- The insular cortex (insula), which plays a role in functions typically linked to emotion (including perception, motor control, self-awareness, cognitive functioning, and interpersonal experience) and the regulation of your body's homeostasis
- The somatosensory cortex, which plays a role in your body's ability to interpret a wide variety of sensations
CAFO Animals Eat Genetically Engineered Feed That May Also Harm Your Gut Health
It’s worth noting that most CAFO animals are fed genetically engineered (GE) feed, like corn and soy. These crops are heavily treated with herbicides like Roundup, the active ingredient of which is glyphosate. Glyphosate is also patented as an antibiotic—and a very effective one at that— against a large number of beneficial organisms.
Unfortunately, like all antibiotics, it also kills vitally important beneficial soil bacteria and human gut bacteria. This is yet one more way that eating CAFO foods may harm your gut, your mental health, and your physical health. Dr. Don Huber explained:
“Lactobacillus, Bifidobacterium, Enterococcus faecalis—these are organisms that keep you healthy either by providing accessibility to the minerals in your food or producing many of the vitamins that you need for life. They’re also the natural biological defenses to keep Clostridium, Salmonella, and E. coli from developing in your system.”
When you take the good bacteria out, then the bad bacteria fill that void, because there aren’t any voids in nature. We have all of these gut-related problems, whether it’s autism, leaky gut, C. difficile diarrhea, gluten intolerance, or any of the other problems. All of these diseases are an expression of disruption of that intestinal microflora that keeps you healthy.”
The Antibiotics May No Longer Be Working to Make Animals Bigger
In other parts of the world, such as the European Union, adding antibiotics to animal feed to accelerate growth has been banned for years. The US Food and Drug Administration (FDA) has been aware of the problem for more than a decade. However, in 2013 they merely asked drug companies to voluntarily restrict the use of antibiotics that are important in human medicine by excluding growth promotion in animals as a listed use on the drug label. This would prevent farmers from legally using antibiotics such as tetracyclines, penicillins, and azithromycin for growth promotion purposes. But it’s only a voluntary request. This is akin to letting the fox guard the henhouse, not a very astute or wise strategy to say the least.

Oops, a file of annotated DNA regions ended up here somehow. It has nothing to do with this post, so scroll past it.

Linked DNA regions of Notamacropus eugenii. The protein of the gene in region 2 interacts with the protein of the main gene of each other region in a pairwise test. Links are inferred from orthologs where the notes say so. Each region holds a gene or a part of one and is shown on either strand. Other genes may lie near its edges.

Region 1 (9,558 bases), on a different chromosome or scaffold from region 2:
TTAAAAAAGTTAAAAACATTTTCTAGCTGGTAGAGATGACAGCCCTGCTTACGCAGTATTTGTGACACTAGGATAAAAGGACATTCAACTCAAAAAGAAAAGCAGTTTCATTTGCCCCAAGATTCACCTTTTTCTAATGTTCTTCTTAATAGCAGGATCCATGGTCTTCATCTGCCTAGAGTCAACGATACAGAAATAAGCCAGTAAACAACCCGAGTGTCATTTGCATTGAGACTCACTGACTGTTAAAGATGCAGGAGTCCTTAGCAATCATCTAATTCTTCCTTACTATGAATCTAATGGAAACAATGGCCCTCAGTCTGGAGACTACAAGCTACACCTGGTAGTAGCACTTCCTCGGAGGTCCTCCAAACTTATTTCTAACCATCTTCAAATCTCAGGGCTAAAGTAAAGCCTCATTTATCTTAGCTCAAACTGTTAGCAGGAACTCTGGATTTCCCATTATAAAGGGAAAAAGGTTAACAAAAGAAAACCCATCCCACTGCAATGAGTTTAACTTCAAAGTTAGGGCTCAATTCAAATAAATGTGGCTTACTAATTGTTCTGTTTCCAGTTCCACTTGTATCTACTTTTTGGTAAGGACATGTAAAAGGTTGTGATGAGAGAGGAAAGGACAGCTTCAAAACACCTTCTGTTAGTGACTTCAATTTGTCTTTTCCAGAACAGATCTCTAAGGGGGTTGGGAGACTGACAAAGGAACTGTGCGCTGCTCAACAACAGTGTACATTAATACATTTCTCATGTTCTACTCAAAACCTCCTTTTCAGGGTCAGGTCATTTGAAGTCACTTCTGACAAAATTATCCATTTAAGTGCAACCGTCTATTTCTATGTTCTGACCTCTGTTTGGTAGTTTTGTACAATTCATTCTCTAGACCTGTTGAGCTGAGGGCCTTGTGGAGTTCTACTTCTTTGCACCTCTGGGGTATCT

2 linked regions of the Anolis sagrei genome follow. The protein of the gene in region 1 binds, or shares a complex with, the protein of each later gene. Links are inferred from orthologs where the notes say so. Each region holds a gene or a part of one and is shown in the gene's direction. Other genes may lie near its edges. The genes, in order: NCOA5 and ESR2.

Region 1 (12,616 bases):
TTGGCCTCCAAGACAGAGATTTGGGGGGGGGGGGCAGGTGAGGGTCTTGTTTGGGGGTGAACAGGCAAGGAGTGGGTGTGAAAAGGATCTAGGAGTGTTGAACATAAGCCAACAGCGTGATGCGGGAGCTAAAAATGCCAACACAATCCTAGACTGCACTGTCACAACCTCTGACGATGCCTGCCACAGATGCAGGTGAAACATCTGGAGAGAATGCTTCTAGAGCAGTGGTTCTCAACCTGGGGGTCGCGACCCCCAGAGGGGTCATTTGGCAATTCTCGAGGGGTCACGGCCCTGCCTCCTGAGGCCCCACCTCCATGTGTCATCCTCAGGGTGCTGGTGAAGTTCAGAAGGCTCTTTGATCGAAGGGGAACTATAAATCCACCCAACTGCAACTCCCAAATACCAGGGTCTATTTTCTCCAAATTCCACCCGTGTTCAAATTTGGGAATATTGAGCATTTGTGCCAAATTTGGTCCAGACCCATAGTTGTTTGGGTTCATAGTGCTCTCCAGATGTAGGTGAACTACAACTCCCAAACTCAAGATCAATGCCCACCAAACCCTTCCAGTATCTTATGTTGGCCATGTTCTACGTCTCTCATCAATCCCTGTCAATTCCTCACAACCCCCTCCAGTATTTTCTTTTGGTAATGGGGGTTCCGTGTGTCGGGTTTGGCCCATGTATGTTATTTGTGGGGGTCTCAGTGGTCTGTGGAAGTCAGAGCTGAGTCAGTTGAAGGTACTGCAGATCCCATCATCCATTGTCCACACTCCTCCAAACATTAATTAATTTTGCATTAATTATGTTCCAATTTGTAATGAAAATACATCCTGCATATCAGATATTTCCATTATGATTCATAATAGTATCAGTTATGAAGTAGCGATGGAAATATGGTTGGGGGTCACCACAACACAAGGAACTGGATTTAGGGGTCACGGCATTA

Many meat producers have continued to use antibiotics for growth-promotion purposes, which is all the more reckless because some research suggests they’re not even doing this anymore. Past research suggested that antibiotics in animal feed improved the daily weight gain in young pigs by an average of 16 percent and the feed efficiency by 7 percent. However, studies conducted in 2000 and later suggest antibiotics increased average daily weight by just 0.5 percent and feed efficiency by 1 percent.9 As noted in Choices Magazine:10
“The growth response to antibiotics may have decreased over the past 30 years for several possible reasons. First, the growth response to antibiotics is less important when animal nutrition, hygiene, genetics, and health are optimal. The relative improvement in the growth rate resulting from supplementing the diet of pigs with antibiotics has been shown to be inversely related to the growth rate of animals not being fed antibiotics. With changes in the livestock industry over the past 30 years, all of these factors have improved. Second, increasing levels of resistance in animals could be diminishing the overall effectiveness of AGPs, although data are lacking to evaluate this hypothesis.”
Illegal Drugs in Your CAFO Milk
Antibiotics and other drugs are commonly given to dairy cows raised on CAFOs as well. Milk is tested for up to six commonly used drugs, such as penicillin, and if excess levels are found the milk cannot be sold. However, not all drugs given to animals are tested for, and there has been concern that illegal drugs might be showing up in milk too. In a new report released by the US Food and Drug Administration (FDA), samples of milk from 2,000 dairy farms were tested for 31 different drugs.11
About half of the farms were targeted because they had sent cows to slaughter that had drug residues in their meat (with the implication being that they probably had drug residues in milk as well). It turned out that 1 percent of the targeted samples, and 0.4 percent of the randomly collected samples, contained drug residues.12 Six different drugs were found in the milk samples, none of which are approved for use in lactating dairy cows. According to NPR:13
“Because the survey was carried out for research purposes, the samples were collected anonymously, and the FDA cannot send investigators to the farms to find out what happened. Mike Apley, a researcher at Kansas State University's College of Veterinary Medicine, says that it is ‘totally illegal’ for dairy farmers to use two of the drugs that the FDA detected: Ciproflaxacin and Sulfamethazine.
In the case of other drugs, he says, the situation is more complicated. It's illegal for farmers to use those drugs on their own, but veterinarians are allowed to authorize their use in dairy cows under certain strict conditions. Veterinarians also are supposed to ensure that no residues enter the food supply. For whatever reason, that veterinary safeguard didn't work in these cases.”
Bird Flu Found in Arkansas Turkeys